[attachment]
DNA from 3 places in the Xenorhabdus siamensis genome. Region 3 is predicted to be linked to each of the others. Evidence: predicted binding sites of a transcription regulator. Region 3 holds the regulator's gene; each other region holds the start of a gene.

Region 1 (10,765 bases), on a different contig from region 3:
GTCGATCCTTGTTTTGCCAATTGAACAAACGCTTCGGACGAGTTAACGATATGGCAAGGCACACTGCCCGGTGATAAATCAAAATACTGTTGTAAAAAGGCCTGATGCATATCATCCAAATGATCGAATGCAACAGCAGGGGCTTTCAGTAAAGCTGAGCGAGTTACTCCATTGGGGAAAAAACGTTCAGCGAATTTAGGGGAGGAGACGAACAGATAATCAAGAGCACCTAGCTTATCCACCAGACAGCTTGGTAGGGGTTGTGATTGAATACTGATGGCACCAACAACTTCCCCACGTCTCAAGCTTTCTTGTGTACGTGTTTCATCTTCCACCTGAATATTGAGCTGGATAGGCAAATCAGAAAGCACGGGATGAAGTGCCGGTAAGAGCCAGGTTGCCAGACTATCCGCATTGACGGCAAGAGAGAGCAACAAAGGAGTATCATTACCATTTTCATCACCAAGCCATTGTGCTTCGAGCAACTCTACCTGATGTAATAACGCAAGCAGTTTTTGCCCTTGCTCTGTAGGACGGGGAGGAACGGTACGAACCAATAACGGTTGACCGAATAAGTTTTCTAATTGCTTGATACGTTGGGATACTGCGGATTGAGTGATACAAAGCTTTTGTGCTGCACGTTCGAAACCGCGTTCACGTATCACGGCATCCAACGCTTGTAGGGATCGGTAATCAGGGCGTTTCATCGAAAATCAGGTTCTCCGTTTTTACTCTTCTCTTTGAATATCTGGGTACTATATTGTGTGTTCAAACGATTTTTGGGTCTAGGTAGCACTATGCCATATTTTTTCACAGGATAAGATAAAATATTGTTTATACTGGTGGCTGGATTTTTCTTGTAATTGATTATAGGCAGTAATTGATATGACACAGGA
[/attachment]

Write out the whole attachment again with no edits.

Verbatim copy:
DNA from 3 places in the Xenorhabdus siamensis genome. Region 3 is predicted to be linked to each of the others. Evidence: predicted binding sites of a transcription regulator. Region 3 holds the regulator's gene; each other region holds the start of a gene.

Region 1 (10,765 bases), on a different contig from region 3:
GTCGATCCTTGTTTTGCCAATTGAACAAACGCTTCGGACGAGTTAACGATATGGCAAGGCACACTGCCCGGTGATAAATCAAAATACTGTTGTAAAAAGGCCTGATGCATATCATCCAAATGATCGAATGCAACAGCAGGGGCTTTCAGTAAAGCTGAGCGAGTTACTCCATTGGGGAAAAAACGTTCAGCGAATTTAGGGGAGGAGACGAACAGATAATCAAGAGCACCTAGCTTATCCACCAGACAGCTTGGTAGGGGTTGTGATTGAATACTGATGGCACCAACAACTTCCCCACGTCTCAAGCTTTCTTGTGTACGTGTTTCATCTTCCACCTGAATATTGAGCTGGATAGGCAAATCAGAAAGCACGGGATGAAGTGCCGGTAAGAGCCAGGTTGCCAGACTATCCGCATTGACGGCAAGAGAGAGCAACAAAGGAGTATCATTACCATTTTCATCACCAAGCCATTGTGCTTCGAGCAACTCTACCTGATGTAATAACGCAAGCAGTTTTTGCCCTTGCTCTGTAGGACGGGGAGGAACGGTACGAACCAATAACGGTTGACCGAATAAGTTTTCTAATTGCTTGATACGTTGGGATACTGCGGATTGAGTGATACAAAGCTTTTGTGCTGCACGTTCGAAACCGCGTTCACGTATCACGGCATCCAACGCTTGTAGGGATCGGTAATCAGGGCGTTTCATCGAAAATCAGGTTCTCCGTTTTTACTCTTCTCTTTGAATATCTGGGTACTATATTGTGTGTTCAAACGATTTTTGGGTCTAGGTAGCACTATGCCATATTTTTTCACAGGATAAGATAAAATATTGTTTATACTGGTGGCTGGATTTTTCTTGTAATTGATTATAGGCAGTAATTGATATGACACAGGA